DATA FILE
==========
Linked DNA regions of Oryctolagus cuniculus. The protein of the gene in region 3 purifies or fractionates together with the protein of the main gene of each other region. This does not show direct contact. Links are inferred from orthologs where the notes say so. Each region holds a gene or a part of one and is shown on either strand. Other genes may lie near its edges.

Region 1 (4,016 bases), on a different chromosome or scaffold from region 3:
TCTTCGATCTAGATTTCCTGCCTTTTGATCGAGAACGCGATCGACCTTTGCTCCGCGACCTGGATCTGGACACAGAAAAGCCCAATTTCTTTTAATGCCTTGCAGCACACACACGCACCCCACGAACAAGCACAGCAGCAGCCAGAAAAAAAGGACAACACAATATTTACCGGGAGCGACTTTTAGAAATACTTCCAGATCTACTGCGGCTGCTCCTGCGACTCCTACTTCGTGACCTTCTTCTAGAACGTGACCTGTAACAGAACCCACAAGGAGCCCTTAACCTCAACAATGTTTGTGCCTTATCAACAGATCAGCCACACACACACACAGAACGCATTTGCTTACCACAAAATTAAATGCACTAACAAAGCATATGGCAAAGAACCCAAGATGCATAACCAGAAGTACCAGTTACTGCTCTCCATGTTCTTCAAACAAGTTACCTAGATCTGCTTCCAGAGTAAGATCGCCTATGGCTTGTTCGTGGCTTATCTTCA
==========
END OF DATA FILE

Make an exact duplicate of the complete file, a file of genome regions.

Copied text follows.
Linked DNA regions of Oryctolagus cuniculus. The protein of the gene in region 3 purifies or fractionates together with the protein of the main gene of each other region. This does not show direct contact. Links are inferred from orthologs where the notes say so. Each region holds a gene or a part of one and is shown on either strand. Other genes may lie near its edges.

Region 1 (4,016 bases), on a different chromosome or scaffold from region 3:
TCTTCGATCTAGATTTCCTGCCTTTTGATCGAGAACGCGATCGACCTTTGCTCCGCGACCTGGATCTGGACACAGAAAAGCCCAATTTCTTTTAATGCCTTGCAGCACACACACGCACCCCACGAACAAGCACAGCAGCAGCCAGAAAAAAAGGACAACACAATATTTACCGGGAGCGACTTTTAGAAATACTTCCAGATCTACTGCGGCTGCTCCTGCGACTCCTACTTCGTGACCTTCTTCTAGAACGTGACCTGTAACAGAACCCACAAGGAGCCCTTAACCTCAACAATGTTTGTGCCTTATCAACAGATCAGCCACACACACACACAGAACGCATTTGCTTACCACAAAATTAAATGCACTAACAAAGCATATGGCAAAGAACCCAAGATGCATAACCAGAAGTACCAGTTACTGCTCTCCATGTTCTTCAAACAAGTTACCTAGATCTGCTTCCAGAGTAAGATCGCCTATGGCTTGTTCGTGGCTTATCTTCA